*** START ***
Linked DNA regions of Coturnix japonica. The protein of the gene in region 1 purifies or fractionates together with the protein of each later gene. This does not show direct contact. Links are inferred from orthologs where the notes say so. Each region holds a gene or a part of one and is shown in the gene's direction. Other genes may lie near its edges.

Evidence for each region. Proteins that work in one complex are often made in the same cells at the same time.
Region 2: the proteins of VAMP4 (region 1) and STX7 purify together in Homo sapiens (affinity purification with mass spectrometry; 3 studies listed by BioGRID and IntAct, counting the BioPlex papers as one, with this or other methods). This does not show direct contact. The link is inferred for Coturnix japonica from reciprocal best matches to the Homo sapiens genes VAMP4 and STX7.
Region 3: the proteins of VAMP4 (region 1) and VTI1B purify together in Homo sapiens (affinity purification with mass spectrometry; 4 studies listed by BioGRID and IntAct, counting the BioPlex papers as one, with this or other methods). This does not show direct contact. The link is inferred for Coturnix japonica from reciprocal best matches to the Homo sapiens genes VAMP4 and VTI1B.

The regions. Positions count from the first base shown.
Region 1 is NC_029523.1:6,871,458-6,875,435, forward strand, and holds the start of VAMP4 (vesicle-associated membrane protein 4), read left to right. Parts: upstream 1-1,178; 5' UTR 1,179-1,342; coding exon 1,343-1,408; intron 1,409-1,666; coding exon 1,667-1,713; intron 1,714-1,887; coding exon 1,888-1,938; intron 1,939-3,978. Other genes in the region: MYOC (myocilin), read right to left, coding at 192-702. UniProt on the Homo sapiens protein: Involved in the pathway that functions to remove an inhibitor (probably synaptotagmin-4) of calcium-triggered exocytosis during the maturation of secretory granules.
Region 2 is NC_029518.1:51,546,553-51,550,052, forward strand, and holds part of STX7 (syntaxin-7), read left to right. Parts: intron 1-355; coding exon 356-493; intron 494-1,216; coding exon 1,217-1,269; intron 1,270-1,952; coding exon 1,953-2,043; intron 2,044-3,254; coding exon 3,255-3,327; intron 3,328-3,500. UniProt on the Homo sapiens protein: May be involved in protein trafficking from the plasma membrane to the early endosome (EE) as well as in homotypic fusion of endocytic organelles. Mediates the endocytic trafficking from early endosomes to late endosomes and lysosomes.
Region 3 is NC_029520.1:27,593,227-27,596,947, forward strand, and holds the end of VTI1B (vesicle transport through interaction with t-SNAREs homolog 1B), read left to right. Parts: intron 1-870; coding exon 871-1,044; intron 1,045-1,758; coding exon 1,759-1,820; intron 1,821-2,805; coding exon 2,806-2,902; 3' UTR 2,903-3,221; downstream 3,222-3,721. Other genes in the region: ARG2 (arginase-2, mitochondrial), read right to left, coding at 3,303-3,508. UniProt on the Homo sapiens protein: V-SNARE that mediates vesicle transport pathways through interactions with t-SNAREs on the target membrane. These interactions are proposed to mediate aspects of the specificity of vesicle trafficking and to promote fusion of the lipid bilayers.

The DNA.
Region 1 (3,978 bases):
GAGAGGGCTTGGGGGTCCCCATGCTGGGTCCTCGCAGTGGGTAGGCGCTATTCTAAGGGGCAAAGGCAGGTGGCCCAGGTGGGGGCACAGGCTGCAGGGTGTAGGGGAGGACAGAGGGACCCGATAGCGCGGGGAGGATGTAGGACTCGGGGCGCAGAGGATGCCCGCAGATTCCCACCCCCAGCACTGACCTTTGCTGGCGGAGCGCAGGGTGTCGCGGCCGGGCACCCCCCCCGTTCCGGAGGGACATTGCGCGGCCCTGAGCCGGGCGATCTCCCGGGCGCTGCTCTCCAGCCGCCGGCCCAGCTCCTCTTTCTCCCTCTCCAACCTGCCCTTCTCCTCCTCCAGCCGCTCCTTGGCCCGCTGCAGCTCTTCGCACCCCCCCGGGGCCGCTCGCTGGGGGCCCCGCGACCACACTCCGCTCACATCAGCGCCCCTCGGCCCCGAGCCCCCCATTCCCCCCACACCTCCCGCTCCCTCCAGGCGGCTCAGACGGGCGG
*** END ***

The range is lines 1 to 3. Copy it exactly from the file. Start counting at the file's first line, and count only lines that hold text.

Linked DNA regions of Coturnix japonica. The protein of the gene in region 1 purifies or fractionates together with the protein of each later gene. This does not show direct contact. Links are inferred from orthologs where the notes say so. Each region holds a gene or a part of one and is shown in the gene's direction. Other genes may lie near its edges.

Evidence for each region. Proteins that work in one complex are often made in the same cells at the same time.
Region 2: the proteins of VAMP4 (region 1) and STX7 purify together in Homo sapiens (affinity purification with mass spectrometry; 3 studies listed by BioGRID and IntAct, counting the BioPlex papers as one, with this or other methods). This does not show direct contact. The link is inferred for Coturnix japonica from reciprocal best matches to the Homo sapiens genes VAMP4 and STX7.